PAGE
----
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Rome, Italy, 1960 Olympic Logo

Rome 1960 Olympic Logo
Rome 1960 Olympic Logo
After missing its first chance to host in 1908, the Olympic games finally arrived in the historic city of Rome in 1960.

The Olympic logo of 1960 is very different to it's predecessors and was the first and only Olympic logo to include an animal. The wolf and children represent the ancient story of Romulus and Remus the twin brothers and main characters of Rome's foundation myth.

The design has reverted back to black and white but is no flat like previous logos with a clear intent towards a 3 dimensional look. The logo is also the first to omit the name of the host city while also using Roman numerals instead of numbers to display the year.

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Tokyo, Japan, 1964 Olympic Logo

Tokyo 1964 Olympic Logo

Tokyo 1964 Olympic Logo

The 1964 Summer Games were the first Olympics held in Asia. Tokyo had initially been awarded the 1940 Summer Olympics, but it was rescinded after Japan invaded China.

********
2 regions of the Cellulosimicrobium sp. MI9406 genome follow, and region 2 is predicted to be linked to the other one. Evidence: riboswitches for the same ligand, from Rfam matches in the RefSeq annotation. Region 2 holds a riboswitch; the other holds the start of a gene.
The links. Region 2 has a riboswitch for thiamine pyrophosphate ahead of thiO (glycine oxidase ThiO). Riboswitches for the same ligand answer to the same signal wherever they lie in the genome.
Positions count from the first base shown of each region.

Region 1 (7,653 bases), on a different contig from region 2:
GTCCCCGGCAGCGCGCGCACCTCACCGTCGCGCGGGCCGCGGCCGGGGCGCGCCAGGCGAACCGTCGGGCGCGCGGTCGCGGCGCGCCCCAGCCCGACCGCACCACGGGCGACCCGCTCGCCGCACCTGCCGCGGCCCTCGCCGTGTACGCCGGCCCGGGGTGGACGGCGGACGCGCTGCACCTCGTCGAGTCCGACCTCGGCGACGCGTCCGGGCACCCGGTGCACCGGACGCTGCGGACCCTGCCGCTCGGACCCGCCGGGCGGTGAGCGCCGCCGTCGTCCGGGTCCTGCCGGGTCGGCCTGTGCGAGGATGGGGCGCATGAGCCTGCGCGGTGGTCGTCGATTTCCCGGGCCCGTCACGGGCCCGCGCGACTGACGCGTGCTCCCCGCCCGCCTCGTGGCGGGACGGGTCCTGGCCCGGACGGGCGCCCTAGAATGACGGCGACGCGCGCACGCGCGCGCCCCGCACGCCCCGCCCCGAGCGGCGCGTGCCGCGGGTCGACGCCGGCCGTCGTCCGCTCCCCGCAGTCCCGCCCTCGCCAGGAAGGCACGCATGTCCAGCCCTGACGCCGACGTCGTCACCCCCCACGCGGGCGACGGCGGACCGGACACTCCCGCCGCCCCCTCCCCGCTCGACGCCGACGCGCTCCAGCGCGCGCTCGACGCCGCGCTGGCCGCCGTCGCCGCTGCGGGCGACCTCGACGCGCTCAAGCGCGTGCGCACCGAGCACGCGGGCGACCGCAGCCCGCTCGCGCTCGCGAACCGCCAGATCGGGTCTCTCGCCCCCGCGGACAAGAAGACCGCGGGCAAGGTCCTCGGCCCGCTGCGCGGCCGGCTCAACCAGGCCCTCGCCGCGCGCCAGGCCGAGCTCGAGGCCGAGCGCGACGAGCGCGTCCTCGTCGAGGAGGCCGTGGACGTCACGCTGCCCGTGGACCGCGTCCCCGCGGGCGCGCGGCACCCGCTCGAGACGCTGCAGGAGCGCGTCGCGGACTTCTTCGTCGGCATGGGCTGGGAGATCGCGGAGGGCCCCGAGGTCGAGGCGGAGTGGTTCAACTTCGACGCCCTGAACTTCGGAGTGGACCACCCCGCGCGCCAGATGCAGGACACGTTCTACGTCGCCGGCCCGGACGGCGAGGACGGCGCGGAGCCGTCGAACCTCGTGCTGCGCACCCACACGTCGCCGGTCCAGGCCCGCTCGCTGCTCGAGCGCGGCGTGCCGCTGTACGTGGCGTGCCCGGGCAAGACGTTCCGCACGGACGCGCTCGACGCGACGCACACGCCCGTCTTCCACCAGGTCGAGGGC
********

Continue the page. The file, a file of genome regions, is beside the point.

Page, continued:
The logo for the 1964 summer Olympics depicts the red circle of Japan’s flag, signifying the sun, which sits atop the Olympics rings. It is a beautiful logo utilising minimal symbols and very effective graphical design. The red circle is not only the symbol of the country, but is also a great focal point with the use of subtle gradients in the red circle and the Olympic rings preventing it from looking too plain, flat or boring.

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Mexico City, Mexico, 1968 Olympic Logo

Mexico 1968 Olympic Logo

Mexico 1968 Olympic Logo
The 1968 Summer Olympic Games was the first Olympic Games to be staged in Latin America and the first in a Spanish-speaking country. It was also the first Games to be held in a developing country.

The design by Pedro Ramirez Vazquez, Eduardo Terrazas, and Lance Wyman is said to be inspired by the patterns of the Huichole Indians and simply depicts the city, year and the five Olympic rings with the year. Although if you look closely you can see the XI as a roman numeral 6 and the CO being used to represent a sideways 8, together making up 68, the year of the games.

A different orientation as well as the lack of a graphic sets this logo apart but the placement of the Olympic rings above the year is very questionable. In general, not a good logo.

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Munich, Germany, 1972 Olympic Logo